[01:06:03.540]We saw another rule in the Trump administration
[01:06:07.160]to make it more challenging
[01:06:10.030]for students to complete their full course of study.
[01:06:13.830]And again, that's a rule
[01:06:15.850]that received over 30,000 public comments.
[01:06:19.530]Again, that shows that the public cares,
[01:06:23.370]but eventually, was never finalized
[01:06:26.250]because of the change in administrations.
[01:06:29.570]But to a question that came up in discussion this morning
[01:06:34.150]in Lincoln, we talked about this rule about intent.
[01:06:39.160]Because today, if you're a student,
[01:06:42.090]you have to show that you have non-immigrant intent.
[01:06:47.070]And so one change I'd like to see,
[01:06:49.100]if you give me a third shot at telling you about reform,
[01:06:55.000]is to really do away with that doctrine
[01:06:58.580]and make it more flexible and nimble for a student
[01:07:01.840]or a scholar to apply for a green card after their study.
[01:07:10.260]What country is doing immigration well,
[01:07:12.537]and what can we learn from that country?
[01:07:16.920]Well, it's hard to talk about what countries
[01:07:19.760]are doing well in the world of a global pandemic, right?
[01:07:26.190]Just because even as a practical matter,
[01:07:29.450]even for those who are legally able to move and migrate,
[01:07:36.820]there are quite a few limitations because of the pandemic.
[01:07:42.340]But I might answer that by suggesting
[01:07:46.320]that since I'm not an comparative scholar,
[01:07:49.740]that the United States has a lot of opportunity
[01:07:53.530]to do immigration well.
[01:07:55.930]So we are actually in this moment
[01:08:00.010]and in a very important moment of the Biden administration
[01:08:04.790]to really think about what the next step looks like.
[01:08:11.400]How can you blame immigration issues on President Trump,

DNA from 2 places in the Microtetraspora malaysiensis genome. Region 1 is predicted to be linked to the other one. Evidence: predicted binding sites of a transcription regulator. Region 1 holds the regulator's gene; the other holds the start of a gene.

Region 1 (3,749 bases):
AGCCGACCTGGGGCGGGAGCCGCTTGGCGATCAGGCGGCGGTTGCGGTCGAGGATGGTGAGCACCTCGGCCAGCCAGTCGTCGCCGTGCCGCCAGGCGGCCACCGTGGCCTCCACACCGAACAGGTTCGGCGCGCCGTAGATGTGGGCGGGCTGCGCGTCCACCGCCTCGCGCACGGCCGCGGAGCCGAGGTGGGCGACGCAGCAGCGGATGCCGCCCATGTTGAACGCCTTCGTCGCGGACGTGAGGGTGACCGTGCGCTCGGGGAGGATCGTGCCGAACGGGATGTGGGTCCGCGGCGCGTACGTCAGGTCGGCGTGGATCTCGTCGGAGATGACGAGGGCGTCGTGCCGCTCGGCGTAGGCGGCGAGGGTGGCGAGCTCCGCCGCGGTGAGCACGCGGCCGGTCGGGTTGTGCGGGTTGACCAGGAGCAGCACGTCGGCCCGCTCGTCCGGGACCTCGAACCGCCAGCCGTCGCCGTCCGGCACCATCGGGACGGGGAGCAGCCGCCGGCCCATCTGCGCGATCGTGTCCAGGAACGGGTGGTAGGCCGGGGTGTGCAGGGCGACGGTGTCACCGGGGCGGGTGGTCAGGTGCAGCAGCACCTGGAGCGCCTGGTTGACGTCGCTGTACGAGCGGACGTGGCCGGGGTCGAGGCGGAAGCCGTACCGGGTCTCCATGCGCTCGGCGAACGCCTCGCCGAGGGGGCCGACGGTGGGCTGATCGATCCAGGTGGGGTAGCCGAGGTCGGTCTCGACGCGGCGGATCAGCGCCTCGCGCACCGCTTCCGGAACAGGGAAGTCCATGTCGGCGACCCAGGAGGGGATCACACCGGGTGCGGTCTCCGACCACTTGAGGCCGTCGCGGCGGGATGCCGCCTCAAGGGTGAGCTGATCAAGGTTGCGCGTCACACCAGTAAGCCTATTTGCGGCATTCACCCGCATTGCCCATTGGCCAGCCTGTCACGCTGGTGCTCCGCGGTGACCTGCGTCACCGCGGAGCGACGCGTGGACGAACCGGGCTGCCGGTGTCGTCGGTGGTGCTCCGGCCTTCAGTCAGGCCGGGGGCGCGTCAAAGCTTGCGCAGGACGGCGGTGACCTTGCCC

[01:08:15.180]if you mentioned they have been an issue
[01:08:16.720]since the 19th century?
[01:08:20.840]So, I don't at any point,
[01:08:26.980]blame a person for my storytelling about exclusion.
[01:08:33.540]But I think there are moments where,
[01:08:36.280]for example, Chinese Exclusion was an act of Congress.
[01:08:42.540]The Muslim ban was the act of one person
[01:08:46.610]who signed an executive order.
[01:08:48.760]So just on a very fundamental level,
[01:08:51.150]how law and policy is made matters when telling the story.
[01:08:58.540]And so that's really my goal
[01:09:00.700]and explaining how exclusion has evolved
[01:09:07.010]since the 19th century and naming the fact
[01:09:11.370]that with measures like the proclamation,
[01:09:16.610]we've seen it done in a more unilateral way,
[01:09:20.810]as opposed to collectively or legislatively.
[01:09:27.260]A lot of immigration problems
[01:09:29.100]stem from a country's instability in terms of political,
[01:09:32.940]economic, and social turmoil.
[01:09:35.260]How can we address migration problems at the root?
[01:09:41.640]So this is another big question.
[01:09:45.430]And one way to do that might be the investments
[01:09:48.500]that the United States might make into those countries
[01:09:53.110]that are suffering from political or economic turmoil.
[01:09:57.820]But I also think and envision a U.S. immigration policy
[01:10:02.420]that welcomes and includes
[01:10:05.320]those who are here or are leaving their countries
[01:10:11.240]because of those extraordinary conditions.
[01:10:13.960]And I think there are significant steps we can take
[01:10:17.400]as a matter of domestic immigration policy
[01:10:21.630]when it comes to those who are suffering.
[01:10:26.833]What would you say is the greatest barrier
[01:10:29.170]to convincing Congress to enact inclusive immigration reform
[01:10:33.680]and what are the opportunities to overcome that?
[01:10:39.490]So if I had a crystal ball or 10,
[01:10:44.790]and I knew the answer to that question,
[01:10:48.272]I don't know that I would be a law professor anymore.
[01:10:53.170]But here's what I can share from my experience,
[01:10:57.440]because I was able to witness
[01:11:00.060]bipartisan immigration reform debate
[01:11:05.790]over many years while working in Washington.
[01:11:10.420]And what I can tell you the barrier that does not exist
[01:11:15.430]is the absence of a policy, right?
[01:11:19.260]We have content, we have policy.
[01:11:23.080]We have a time where Senators Kennedy and McCain
[01:11:28.090]worked together on a holistic immigration bill.
[01:11:32.490]It may need to be updated to really interrogate
[01:11:37.520]the ways in which our immigration enforcement is racialized,
[01:11:43.090]because I think there's been a heightened awareness.
[01:11:46.280]So I don't think it's the substance.
[01:11:49.340]It's the political will or the...
[01:11:54.900]You can't explain immigration in a sound bite, right?
[01:11:58.973]So some of it also is education
[01:12:02.640]and understanding about how
[01:12:06.680]a change that happens inside the beltway
[01:12:10.120]affects real people and communities.
[01:12:15.658]What should the guiding principles be
[01:12:17.390]for the use of prosecutorial discretion
[01:12:20.070]in the immigration removal context?